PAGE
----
Think back to your first college visit, or the first time you interviewed for a job at a school. What was your first impression?
Did the school feel welcoming and bright, or a little shabby and disorganized?
Whatever your reaction – positive or negative – it likely hinged on the school’s grounds.
“People remember the first and last thing they see when they’re visiting any kind of campus,” said SSC Regional Vice President of Grounds George Bernardon.
Whether you’re fighting to attract and retain students or hoping to lure top teachers, grounds management goes a long way in how people perceive your school. We asked Bernardon to share three ways his team works to help schools make the right first impression.
1. Curb appeal matters
If you’ve ever been house hunting, you know the importance of curb appeal. People form their first impressions of a home long before they ever step inside.
You wouldn’t list your house without mowing the lawn, trimming the hedges and making the outside look nice and tidy, right? You should treat your school the same way – because it’s always on the market.
Prospective students, faculty and staff could be visiting your school for the first time any time of year, and they’re going to notice if the curb appeal is lacking. Most students decide if a college will stay on their list after just 10 minutes of being on campus, and 62 percent “reported basing their college decision on buildings and landscape,” according to a Washington State University survey.
With school choice becoming more widespread, it’s the appearance of a campus can have a large impact on a family’s decision.
“When parents go to enroll their child into school and the grounds look shabby, already they’ve formulated in their mind an opinion of how that school is run,” Bernardon said. “Immediately they start thinking, what is going on with this institution? Is the infrastructure crumbling around it? Just based on the curb appeal.”
Treat the outside of your school with the same pride you approach what goes on inside, and people will notice.
2. Little changes make a huge difference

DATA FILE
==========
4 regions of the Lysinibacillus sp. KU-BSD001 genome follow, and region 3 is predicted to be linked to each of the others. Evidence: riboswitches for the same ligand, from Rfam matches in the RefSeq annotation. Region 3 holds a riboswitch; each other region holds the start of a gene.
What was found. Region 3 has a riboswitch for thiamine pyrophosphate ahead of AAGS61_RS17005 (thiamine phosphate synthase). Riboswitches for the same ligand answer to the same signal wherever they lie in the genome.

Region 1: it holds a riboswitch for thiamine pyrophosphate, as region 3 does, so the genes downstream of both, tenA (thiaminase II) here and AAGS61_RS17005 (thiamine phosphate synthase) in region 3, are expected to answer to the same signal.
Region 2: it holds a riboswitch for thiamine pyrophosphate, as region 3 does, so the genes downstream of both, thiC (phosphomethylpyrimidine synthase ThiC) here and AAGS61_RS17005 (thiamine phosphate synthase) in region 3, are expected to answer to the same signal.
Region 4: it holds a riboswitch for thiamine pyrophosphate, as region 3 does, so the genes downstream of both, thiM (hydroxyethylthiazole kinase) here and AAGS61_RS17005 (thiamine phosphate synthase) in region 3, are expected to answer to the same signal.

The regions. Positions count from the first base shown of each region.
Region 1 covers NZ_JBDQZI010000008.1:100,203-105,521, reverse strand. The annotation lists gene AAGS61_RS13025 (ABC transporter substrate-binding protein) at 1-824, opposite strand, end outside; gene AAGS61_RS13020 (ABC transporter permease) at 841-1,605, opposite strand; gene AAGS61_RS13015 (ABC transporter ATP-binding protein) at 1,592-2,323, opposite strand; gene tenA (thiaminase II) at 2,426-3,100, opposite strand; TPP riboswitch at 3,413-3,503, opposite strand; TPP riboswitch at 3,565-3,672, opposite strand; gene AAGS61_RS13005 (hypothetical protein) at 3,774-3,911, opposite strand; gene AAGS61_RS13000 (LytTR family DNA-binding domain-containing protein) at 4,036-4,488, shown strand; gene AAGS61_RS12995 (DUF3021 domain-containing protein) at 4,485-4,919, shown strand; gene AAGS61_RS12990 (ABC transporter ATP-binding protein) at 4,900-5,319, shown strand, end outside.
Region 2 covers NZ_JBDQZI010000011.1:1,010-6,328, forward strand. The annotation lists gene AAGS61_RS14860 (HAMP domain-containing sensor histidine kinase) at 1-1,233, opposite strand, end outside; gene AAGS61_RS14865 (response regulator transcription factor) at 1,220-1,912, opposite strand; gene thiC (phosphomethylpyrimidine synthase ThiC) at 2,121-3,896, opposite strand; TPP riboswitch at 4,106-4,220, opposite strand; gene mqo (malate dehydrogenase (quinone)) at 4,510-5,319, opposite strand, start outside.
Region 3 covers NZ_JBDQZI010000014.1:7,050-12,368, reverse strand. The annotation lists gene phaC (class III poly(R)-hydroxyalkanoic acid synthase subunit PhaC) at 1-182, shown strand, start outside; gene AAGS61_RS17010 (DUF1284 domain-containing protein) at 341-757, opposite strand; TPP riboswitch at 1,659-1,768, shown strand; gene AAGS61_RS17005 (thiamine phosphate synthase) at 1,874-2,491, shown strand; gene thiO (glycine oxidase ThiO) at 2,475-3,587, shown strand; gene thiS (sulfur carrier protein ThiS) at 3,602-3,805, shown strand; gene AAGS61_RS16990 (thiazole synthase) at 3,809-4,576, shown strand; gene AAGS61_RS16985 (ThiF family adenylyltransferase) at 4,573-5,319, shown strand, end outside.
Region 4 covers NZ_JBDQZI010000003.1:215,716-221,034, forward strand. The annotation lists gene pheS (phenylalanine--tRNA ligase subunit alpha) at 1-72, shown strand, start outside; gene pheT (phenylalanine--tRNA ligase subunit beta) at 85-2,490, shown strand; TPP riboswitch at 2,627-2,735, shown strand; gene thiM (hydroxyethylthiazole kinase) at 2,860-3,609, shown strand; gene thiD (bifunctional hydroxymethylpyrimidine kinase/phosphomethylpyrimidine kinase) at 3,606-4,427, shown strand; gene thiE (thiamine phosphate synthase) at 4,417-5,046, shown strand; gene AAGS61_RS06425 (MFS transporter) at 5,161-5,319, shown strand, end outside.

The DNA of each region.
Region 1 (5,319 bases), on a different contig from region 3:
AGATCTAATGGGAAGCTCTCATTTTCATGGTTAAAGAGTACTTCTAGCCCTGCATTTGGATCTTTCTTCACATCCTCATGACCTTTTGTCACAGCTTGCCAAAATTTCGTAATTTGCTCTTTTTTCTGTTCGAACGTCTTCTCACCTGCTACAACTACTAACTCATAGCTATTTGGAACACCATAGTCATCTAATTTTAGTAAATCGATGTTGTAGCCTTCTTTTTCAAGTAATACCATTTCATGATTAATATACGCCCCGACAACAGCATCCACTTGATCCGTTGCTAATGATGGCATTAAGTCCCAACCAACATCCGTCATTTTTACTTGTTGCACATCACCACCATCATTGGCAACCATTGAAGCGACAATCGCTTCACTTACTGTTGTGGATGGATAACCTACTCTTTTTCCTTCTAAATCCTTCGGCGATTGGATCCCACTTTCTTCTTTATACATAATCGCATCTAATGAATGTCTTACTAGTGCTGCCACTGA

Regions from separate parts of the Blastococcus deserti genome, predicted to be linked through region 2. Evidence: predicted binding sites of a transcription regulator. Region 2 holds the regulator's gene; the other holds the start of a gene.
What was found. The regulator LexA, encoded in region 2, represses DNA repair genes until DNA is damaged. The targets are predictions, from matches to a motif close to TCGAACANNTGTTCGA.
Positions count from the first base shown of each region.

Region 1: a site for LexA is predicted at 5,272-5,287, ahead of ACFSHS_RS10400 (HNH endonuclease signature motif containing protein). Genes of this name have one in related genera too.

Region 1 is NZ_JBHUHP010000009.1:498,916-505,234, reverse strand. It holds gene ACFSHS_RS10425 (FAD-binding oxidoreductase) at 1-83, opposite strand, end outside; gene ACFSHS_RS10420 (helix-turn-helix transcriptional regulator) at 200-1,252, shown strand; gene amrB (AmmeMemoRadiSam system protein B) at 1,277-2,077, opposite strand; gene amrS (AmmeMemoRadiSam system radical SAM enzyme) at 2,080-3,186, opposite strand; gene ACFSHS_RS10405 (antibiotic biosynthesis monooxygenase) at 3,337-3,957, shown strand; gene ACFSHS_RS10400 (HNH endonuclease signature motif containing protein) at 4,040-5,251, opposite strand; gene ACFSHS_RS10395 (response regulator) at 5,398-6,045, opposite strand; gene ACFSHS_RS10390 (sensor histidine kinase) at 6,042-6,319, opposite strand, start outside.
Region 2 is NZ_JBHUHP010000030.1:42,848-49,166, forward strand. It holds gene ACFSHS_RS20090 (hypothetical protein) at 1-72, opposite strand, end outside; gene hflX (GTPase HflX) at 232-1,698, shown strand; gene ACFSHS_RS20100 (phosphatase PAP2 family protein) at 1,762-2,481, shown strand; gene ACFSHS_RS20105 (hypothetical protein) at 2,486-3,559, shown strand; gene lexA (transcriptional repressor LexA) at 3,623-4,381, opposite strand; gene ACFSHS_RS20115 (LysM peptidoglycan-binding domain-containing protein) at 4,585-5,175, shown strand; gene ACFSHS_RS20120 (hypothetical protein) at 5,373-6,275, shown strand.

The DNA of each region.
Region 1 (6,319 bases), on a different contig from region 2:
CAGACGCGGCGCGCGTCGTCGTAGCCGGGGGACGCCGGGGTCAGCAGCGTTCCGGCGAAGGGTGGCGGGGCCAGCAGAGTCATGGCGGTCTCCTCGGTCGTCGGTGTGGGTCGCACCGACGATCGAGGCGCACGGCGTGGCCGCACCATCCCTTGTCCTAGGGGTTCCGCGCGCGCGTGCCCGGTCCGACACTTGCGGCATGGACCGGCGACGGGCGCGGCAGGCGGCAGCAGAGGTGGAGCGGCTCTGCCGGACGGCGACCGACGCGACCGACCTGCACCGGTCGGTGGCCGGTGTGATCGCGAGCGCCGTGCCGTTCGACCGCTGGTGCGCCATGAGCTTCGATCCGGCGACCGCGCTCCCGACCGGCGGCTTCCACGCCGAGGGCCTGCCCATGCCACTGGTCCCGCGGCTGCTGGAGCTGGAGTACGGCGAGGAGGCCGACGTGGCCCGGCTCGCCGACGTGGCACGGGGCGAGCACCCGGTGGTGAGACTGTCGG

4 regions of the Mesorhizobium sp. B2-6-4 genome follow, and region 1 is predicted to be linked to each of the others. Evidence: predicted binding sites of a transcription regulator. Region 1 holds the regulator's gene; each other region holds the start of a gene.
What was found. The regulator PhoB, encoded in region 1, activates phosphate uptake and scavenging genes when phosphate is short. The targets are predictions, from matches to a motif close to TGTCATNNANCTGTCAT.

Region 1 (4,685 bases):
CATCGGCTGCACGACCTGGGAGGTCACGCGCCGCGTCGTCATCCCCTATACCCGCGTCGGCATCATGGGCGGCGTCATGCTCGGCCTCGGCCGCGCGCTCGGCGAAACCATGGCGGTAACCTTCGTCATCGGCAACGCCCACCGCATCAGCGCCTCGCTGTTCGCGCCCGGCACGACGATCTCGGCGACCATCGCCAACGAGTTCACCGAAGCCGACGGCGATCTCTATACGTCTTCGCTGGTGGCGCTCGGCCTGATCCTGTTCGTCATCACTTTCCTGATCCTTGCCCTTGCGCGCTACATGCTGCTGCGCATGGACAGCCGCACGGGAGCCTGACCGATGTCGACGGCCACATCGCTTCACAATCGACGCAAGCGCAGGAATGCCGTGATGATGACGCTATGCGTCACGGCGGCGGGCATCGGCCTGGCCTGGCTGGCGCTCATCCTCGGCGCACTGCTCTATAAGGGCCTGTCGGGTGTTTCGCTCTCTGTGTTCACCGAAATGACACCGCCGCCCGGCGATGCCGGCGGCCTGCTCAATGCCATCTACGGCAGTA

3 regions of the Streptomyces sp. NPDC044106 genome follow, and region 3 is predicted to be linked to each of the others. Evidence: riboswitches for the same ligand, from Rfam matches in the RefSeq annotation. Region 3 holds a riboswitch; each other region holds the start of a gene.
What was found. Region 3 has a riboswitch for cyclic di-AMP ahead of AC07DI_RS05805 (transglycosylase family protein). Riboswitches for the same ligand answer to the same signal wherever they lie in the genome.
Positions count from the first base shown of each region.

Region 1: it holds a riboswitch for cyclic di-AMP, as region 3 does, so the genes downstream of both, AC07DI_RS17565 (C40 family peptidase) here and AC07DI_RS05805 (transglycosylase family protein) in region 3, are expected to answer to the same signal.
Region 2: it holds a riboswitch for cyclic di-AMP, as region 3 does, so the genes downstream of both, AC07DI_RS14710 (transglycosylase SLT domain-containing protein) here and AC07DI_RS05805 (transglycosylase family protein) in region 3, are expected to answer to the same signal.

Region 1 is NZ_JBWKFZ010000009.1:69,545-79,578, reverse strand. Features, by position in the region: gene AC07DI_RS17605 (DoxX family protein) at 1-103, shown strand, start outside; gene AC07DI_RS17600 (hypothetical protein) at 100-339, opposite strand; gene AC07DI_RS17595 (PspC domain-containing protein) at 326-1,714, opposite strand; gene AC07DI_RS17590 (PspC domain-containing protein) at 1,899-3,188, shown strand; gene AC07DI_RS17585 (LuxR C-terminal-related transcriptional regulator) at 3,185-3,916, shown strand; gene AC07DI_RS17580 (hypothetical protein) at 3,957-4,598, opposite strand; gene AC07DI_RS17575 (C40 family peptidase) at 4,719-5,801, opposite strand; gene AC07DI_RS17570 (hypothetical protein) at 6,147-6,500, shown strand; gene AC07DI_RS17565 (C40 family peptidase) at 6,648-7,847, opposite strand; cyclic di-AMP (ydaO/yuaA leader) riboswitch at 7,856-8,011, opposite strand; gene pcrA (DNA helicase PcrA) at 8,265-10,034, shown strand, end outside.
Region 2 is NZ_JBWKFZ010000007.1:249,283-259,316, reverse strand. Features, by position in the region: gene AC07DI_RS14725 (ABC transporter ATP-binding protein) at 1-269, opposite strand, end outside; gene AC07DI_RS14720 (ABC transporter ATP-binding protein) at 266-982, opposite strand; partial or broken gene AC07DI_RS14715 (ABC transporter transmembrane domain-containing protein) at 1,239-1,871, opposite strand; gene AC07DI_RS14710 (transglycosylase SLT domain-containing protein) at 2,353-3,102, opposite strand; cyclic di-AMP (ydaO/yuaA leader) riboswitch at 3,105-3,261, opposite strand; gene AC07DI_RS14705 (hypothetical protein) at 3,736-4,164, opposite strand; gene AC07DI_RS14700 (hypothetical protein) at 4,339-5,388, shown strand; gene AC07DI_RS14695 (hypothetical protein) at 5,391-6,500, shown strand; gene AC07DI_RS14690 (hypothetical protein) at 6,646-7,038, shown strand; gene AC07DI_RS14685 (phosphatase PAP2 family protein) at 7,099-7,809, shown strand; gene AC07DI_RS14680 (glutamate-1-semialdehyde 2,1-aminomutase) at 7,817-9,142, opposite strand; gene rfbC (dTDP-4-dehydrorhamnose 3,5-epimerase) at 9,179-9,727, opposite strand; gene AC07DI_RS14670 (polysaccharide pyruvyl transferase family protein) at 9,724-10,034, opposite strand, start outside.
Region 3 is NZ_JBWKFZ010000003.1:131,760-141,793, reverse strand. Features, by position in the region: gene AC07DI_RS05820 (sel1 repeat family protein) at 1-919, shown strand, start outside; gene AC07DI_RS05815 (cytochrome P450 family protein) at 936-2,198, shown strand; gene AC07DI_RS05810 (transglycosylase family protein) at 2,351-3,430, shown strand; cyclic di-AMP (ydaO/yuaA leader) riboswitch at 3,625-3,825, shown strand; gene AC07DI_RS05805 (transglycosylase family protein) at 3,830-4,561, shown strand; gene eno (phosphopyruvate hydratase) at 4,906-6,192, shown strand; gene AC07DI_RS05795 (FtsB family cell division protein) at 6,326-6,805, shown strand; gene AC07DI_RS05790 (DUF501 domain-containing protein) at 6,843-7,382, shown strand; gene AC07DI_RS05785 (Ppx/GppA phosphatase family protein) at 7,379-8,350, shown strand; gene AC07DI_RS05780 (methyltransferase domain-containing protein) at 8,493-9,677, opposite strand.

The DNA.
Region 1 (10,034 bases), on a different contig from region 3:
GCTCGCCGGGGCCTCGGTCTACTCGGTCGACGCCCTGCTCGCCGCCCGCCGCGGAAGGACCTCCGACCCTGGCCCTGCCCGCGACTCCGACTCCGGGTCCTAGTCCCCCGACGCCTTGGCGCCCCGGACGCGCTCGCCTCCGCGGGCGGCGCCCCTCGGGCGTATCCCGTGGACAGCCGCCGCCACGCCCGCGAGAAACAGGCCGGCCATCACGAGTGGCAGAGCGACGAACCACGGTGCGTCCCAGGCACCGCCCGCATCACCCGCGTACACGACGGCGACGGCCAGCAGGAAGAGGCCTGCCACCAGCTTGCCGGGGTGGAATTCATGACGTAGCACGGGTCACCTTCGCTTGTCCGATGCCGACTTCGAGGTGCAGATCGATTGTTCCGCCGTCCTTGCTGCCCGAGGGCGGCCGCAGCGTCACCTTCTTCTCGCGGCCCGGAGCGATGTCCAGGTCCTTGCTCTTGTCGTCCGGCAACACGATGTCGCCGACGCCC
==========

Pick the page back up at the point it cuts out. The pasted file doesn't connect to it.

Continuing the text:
Bernardon’s team features a mix of certified professionals in every aspect of grounds, athletic field and playground management. They do research, test the soil and study the irrigation system in order to create a custom plan that ensures a school’s landscape will be managed with sound horticultural and agronomic practices.
But when Bernardon first starts working with a school he focuses on doing the little things that make a huge – and immediate – difference (if you work in your yard at home, this list probably sounds familiar):
- Weed plant beds
- Add mulch
- Start a consistent mow, edge and trim schedule for the grass
It sounds simple, but it makes a huge difference, especially when those little things are done in high-traffic areas like playgrounds, the parent pick-up line and the front entrance.
“If you do that, the campus appears to be manicured,” Bernardon said. “That elevates the appearance of the facility tenfold.”
After that, Bernardon and his team can dig deep and fix the big problems to put the grounds over the top.
3. Don’t forget the athletic fields
Think about all of the people filing into the stands for a Friday night football game or a Tuesday afternoon softball game. Their impression of your school has a lot to do with how green, lush and perfectly manicured those fields look.
And it’s not just your own students and parents you’re trying to impress, but also those from the visiting teams. For colleges, beautiful fields can help recruit athletes.
Visitors will form their first impressions based on the areas they visit the most. So even if that baseball field is tucked way back in the rear part of campus, a patchy outfield could color how people see the school.
“All schools now are fighting for the same students,” Bernardon said.
Give your school an edge by making the right first impression.
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